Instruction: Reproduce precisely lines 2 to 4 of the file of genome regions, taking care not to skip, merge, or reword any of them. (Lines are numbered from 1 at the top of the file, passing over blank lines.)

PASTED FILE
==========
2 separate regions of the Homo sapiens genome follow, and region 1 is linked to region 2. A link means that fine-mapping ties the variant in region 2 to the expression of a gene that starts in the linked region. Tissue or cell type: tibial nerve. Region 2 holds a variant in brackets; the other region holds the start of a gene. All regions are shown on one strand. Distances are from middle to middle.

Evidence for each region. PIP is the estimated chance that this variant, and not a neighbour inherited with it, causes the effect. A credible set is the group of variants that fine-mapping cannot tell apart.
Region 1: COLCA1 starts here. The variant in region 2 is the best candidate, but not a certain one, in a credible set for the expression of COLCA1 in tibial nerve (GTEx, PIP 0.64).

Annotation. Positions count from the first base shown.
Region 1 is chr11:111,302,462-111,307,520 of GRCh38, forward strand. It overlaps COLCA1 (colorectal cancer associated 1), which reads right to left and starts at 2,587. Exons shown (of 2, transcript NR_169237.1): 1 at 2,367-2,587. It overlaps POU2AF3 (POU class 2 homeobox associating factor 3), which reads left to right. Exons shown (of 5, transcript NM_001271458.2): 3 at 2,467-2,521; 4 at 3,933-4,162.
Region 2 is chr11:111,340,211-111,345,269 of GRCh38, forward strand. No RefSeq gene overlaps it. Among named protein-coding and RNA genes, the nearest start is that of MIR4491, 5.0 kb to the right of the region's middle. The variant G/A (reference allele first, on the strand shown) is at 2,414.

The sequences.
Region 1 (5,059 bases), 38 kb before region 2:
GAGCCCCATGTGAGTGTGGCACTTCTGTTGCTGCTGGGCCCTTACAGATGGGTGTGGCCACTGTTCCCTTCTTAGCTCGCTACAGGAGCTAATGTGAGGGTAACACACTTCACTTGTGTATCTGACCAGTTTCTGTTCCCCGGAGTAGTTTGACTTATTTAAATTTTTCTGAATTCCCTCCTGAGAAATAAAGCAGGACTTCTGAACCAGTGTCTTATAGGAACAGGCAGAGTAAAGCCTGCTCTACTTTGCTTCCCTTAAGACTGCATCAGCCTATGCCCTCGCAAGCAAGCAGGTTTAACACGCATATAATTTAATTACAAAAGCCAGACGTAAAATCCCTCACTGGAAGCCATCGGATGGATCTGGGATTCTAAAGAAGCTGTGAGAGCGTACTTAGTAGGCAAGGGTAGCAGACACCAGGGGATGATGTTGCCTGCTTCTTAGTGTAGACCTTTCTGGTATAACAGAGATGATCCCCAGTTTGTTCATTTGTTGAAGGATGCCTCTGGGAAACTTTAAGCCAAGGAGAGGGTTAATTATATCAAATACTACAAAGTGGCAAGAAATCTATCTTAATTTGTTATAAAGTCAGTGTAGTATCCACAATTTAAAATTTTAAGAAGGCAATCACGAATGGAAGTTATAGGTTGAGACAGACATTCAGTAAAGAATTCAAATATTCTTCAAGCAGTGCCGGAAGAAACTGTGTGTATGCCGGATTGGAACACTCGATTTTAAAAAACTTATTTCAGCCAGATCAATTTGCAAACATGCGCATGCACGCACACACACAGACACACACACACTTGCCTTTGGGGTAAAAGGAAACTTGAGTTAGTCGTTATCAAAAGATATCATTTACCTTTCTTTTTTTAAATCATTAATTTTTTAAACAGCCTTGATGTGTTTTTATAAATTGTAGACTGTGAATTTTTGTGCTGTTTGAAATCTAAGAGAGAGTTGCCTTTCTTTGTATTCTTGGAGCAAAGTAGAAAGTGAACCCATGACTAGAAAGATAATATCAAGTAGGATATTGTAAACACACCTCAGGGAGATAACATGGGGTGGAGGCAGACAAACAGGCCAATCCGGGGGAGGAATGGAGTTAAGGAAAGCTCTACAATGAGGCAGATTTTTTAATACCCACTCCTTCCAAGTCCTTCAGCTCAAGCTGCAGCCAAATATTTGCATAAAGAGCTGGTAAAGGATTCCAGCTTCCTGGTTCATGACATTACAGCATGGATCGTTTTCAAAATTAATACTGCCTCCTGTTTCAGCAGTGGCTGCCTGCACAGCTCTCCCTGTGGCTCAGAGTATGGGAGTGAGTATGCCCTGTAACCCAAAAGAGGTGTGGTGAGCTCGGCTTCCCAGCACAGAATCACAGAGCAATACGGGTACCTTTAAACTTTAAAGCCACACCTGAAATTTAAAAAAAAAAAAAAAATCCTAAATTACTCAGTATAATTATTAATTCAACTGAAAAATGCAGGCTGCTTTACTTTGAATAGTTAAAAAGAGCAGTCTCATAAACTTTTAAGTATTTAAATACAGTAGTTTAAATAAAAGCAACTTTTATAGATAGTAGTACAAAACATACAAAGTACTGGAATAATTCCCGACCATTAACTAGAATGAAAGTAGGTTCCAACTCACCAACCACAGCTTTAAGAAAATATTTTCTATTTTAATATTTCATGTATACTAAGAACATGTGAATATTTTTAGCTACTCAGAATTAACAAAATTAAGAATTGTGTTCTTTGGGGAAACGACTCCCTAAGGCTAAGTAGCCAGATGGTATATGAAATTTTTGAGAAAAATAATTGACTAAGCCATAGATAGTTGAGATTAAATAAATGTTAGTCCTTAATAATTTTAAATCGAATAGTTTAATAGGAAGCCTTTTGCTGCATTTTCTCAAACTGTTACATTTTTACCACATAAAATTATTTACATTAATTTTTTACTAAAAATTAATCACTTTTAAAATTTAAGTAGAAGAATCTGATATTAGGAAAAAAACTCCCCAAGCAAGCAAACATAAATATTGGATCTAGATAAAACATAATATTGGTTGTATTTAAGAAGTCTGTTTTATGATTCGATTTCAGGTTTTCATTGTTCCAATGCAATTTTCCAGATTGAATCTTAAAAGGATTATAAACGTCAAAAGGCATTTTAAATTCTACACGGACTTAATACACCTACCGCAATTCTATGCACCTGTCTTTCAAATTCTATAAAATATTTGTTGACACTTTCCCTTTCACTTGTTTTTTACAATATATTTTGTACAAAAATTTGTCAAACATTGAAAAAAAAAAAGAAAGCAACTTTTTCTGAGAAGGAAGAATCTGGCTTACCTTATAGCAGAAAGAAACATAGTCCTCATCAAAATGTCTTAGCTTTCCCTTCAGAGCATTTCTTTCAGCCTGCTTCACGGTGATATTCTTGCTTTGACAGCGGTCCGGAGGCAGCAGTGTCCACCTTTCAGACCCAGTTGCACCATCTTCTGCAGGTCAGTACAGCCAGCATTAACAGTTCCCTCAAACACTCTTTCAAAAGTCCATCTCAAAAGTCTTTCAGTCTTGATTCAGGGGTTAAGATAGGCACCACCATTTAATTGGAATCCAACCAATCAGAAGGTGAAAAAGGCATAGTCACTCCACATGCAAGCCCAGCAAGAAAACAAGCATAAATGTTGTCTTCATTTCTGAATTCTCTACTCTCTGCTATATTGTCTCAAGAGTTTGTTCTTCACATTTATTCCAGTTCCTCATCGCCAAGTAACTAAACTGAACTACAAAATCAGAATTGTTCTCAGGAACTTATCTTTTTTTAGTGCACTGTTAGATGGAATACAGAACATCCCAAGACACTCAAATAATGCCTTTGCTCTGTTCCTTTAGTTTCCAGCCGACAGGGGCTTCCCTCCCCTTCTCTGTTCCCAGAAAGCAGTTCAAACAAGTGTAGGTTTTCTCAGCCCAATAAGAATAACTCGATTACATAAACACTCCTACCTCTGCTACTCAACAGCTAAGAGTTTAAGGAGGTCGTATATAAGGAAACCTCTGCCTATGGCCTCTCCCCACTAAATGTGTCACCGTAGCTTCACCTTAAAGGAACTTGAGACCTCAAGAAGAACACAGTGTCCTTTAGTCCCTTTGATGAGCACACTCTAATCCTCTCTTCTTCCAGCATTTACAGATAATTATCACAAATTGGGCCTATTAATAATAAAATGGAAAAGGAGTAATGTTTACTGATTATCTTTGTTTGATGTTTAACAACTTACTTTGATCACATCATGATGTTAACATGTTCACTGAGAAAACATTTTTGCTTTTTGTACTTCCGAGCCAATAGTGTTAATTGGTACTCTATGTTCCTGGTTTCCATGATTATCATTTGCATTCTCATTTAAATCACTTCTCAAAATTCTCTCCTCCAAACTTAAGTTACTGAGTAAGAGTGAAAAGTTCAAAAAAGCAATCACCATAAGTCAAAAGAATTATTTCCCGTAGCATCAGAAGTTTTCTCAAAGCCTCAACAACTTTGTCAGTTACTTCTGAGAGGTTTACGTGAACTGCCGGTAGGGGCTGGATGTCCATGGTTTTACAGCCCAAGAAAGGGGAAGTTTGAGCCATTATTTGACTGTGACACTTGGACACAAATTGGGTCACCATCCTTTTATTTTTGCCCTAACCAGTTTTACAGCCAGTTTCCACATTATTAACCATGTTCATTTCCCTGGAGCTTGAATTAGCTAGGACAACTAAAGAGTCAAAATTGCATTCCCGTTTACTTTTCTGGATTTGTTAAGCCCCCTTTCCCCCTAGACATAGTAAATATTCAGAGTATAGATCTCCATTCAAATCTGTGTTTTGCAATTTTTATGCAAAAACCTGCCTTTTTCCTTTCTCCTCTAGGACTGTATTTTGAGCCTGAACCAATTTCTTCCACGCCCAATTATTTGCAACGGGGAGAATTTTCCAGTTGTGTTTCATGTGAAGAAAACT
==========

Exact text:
Evidence for each region. PIP is the estimated chance that this variant, and not a neighbour inherited with it, causes the effect. A credible set is the group of variants that fine-mapping cannot tell apart.
Region 1: COLCA1 starts here. The variant in region 2 is the best candidate, but not a certain one, in a credible set for the expression of COLCA1 in tibial nerve (GTEx, PIP 0.64).

Annotation. Positions count from the first base shown.